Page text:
This included: Flight crews, ground rescue teams, mission planers, mission staff, public information officers. Also included in the search would be law enforcement, and FAA. Radio and TV stations in the search area, were asking the public for leads.

50 CAP members and several hundred unseen people, carried out the search.

If the search area was widened into other states, their Wings would join the search. After a week of searching, the call would go out to other wings for replacement personnel.

So a note to any one who flies: Please take two minutes and close your flight plan. If you see your going to miss your ETA, extend your flight plan and say your current location.

And by all means, always I repeat always, file a flight plan. If you would go down, don't make rescue crews guess where you might be. Remember seconds count!!!!!!

As I look back over these 20 years, I remember many things: Flying search and rescue over Western Neb on my birthday, traveling the back roads of Kansas on actual missions.

When I got an alert, it normally came in the middle of the night. The Wing Commander usually called me. Once at 2 am he called, after I found the phone, he said, "Good morning Col. how would you like to go for a drive in the country?" "No thank you," I replied and hung up the phone. A few minutes later the phone rings again. "Don't hang up, it's too expensive calling you back." Lets just say I'm not my best at 2 am.

I located several down aircraft, but usually CAP would rescue other things. Like a sewing box. Seems a playful kitten knocked a ELT over after playing with it. A secretary once was handed an elt by her boss. Not knowing what it was she tossed it into the back seat of her car. She then spent the rest of the day shopping. Have you ever tried to following a woman who is shopping? Well try it with a direction finder. Rescue teams would get close, then the signal would start moving again.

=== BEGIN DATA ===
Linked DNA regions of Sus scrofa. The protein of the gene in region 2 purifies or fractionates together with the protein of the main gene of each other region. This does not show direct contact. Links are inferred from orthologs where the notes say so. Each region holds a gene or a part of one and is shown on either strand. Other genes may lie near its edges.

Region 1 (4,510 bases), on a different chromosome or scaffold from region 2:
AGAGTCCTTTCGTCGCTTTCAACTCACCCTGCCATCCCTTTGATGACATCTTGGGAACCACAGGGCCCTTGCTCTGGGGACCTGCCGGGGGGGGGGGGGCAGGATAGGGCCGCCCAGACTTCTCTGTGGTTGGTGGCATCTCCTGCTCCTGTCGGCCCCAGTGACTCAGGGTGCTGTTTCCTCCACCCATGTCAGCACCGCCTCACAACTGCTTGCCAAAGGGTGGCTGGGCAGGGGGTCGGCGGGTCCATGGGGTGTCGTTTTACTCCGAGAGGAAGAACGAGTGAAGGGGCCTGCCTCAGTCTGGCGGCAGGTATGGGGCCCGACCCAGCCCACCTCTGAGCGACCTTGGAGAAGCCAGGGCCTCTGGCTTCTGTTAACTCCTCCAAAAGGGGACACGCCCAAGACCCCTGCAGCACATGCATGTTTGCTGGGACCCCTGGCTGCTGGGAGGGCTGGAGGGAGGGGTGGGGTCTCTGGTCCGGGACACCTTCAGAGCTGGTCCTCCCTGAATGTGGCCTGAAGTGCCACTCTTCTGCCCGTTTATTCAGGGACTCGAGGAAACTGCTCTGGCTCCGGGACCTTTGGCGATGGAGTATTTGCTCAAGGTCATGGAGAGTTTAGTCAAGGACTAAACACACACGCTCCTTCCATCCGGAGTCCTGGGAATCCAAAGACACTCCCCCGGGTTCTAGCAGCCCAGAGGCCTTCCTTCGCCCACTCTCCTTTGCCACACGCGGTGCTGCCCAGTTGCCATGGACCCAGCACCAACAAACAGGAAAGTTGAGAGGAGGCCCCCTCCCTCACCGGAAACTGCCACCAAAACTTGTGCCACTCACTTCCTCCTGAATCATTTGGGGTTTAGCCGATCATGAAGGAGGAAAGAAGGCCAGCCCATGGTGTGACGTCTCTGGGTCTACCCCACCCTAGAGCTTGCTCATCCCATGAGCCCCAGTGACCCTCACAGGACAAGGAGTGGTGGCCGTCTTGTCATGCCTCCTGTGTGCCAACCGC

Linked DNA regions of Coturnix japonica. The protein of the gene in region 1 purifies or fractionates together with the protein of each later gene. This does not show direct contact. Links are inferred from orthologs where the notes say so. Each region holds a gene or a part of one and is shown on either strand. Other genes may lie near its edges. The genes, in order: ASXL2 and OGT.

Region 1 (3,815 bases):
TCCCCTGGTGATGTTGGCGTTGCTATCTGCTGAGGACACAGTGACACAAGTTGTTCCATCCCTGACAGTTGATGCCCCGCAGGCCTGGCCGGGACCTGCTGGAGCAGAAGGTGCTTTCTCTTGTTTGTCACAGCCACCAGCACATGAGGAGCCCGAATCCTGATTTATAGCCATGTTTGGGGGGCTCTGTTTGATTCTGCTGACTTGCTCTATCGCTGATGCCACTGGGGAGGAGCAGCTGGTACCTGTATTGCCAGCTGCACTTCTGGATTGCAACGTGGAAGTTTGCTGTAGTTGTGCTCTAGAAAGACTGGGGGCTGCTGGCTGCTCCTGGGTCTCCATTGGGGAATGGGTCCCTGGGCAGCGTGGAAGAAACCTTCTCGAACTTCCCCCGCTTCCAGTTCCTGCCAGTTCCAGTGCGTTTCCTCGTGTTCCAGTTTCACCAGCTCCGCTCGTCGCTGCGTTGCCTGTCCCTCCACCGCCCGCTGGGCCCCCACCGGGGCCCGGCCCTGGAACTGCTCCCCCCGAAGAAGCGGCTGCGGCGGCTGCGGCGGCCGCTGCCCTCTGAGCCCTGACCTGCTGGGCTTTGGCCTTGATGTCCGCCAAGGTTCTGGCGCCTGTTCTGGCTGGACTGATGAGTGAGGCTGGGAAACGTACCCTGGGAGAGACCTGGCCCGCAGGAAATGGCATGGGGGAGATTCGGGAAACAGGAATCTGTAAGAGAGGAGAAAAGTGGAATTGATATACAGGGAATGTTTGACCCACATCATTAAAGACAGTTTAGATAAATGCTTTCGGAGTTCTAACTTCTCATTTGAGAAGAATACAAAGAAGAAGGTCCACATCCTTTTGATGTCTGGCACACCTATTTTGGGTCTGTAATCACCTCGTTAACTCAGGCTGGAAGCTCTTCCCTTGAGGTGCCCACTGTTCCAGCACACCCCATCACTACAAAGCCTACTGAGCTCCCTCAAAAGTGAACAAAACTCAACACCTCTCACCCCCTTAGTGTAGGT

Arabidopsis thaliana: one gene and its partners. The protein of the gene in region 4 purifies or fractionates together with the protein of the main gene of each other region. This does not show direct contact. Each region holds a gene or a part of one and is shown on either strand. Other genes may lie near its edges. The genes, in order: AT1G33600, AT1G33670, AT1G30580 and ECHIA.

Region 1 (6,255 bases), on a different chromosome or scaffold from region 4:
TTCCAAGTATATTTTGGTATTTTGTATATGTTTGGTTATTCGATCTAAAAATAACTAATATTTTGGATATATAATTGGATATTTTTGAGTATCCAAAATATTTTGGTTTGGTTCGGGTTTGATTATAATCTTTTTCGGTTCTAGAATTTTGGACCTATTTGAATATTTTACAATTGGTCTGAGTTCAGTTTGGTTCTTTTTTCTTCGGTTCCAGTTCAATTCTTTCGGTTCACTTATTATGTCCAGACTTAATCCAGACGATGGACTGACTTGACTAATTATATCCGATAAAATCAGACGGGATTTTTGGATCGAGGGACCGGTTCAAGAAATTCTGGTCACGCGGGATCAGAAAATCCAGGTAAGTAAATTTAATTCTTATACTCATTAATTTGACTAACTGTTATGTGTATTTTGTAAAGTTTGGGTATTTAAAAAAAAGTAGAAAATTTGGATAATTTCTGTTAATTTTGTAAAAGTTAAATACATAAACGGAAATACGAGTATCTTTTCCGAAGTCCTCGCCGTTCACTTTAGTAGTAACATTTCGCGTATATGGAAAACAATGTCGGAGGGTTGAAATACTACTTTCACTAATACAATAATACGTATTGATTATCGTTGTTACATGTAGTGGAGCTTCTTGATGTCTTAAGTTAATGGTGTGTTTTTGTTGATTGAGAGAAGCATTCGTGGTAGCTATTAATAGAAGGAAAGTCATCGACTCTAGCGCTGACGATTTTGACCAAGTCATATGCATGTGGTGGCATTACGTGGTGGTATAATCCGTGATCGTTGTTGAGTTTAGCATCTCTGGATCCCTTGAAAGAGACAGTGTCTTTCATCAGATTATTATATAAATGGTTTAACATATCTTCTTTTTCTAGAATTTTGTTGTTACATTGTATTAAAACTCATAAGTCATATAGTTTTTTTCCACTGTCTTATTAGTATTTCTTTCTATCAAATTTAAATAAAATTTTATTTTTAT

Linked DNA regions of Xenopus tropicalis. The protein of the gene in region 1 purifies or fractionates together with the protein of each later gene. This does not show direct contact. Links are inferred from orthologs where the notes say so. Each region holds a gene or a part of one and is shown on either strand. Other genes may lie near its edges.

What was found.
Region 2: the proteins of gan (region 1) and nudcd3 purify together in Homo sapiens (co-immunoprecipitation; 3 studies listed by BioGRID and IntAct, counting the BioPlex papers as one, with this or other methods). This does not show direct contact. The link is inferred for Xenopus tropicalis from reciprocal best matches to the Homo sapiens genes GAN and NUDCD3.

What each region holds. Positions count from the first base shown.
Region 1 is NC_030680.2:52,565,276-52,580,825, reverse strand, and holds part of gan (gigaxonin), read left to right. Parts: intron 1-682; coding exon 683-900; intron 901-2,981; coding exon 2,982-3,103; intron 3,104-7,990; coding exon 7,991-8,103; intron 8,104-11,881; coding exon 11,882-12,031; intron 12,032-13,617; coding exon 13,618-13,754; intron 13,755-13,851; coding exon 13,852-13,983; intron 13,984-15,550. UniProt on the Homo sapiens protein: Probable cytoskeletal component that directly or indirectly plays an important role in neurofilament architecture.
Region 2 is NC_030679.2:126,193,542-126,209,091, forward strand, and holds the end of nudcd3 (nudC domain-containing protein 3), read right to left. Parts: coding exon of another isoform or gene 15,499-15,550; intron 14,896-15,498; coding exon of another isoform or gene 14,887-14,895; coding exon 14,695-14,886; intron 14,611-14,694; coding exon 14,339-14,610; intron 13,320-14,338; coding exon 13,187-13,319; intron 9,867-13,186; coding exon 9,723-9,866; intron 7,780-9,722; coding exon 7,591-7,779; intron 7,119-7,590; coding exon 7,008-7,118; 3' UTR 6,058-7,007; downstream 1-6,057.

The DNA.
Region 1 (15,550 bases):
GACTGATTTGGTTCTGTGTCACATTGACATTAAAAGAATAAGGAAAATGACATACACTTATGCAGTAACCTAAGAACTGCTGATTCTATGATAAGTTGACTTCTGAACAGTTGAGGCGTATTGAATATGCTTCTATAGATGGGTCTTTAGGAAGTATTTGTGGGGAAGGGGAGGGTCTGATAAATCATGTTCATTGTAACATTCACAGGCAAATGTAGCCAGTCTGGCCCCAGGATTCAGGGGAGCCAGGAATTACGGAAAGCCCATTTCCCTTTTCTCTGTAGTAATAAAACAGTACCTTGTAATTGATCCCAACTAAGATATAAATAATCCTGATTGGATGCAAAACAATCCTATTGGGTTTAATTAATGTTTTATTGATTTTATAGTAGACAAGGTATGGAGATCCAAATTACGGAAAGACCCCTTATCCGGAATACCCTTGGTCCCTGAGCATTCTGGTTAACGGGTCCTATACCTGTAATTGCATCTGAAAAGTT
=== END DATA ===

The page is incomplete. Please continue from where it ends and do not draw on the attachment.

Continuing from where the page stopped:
Box cars that were packed with two airplanes in crates, for shipment. When the car was coupled, well that was enough to set off both elts.

I found an elt once at an airport, on a display rack. Some one tripped it while looking at it.

We had a training course in Salina once. We knew a car was coming in from the Western part of the state. He was late. Then very late. Upon his arrival they asked the Wing Commander for a mission number. Why would they want a mission number? There is an Air Force bomb range west of town. A F - 105 was working the range. He had engine trouble. As our over due members looked up at the jet, there was black smoke coming from it. Then a parachute. The members became a rescue team, and first in. Upon their arrival the pilot, with his parachute folded at his feet, sat on the hill side waiting to be rescued.

There are many stories told by CAP rescue teams. This is only a few that I remember.

When the call comes in, our rescue teams treated every call like the real thing. It was real, until proven otherwise.

There was a cartoon I once saw and it said:

You don't know what CAP is, Get lost and find out.

Do you see the engine? Look close. Looks like a power dive to me. This pilot did not survive!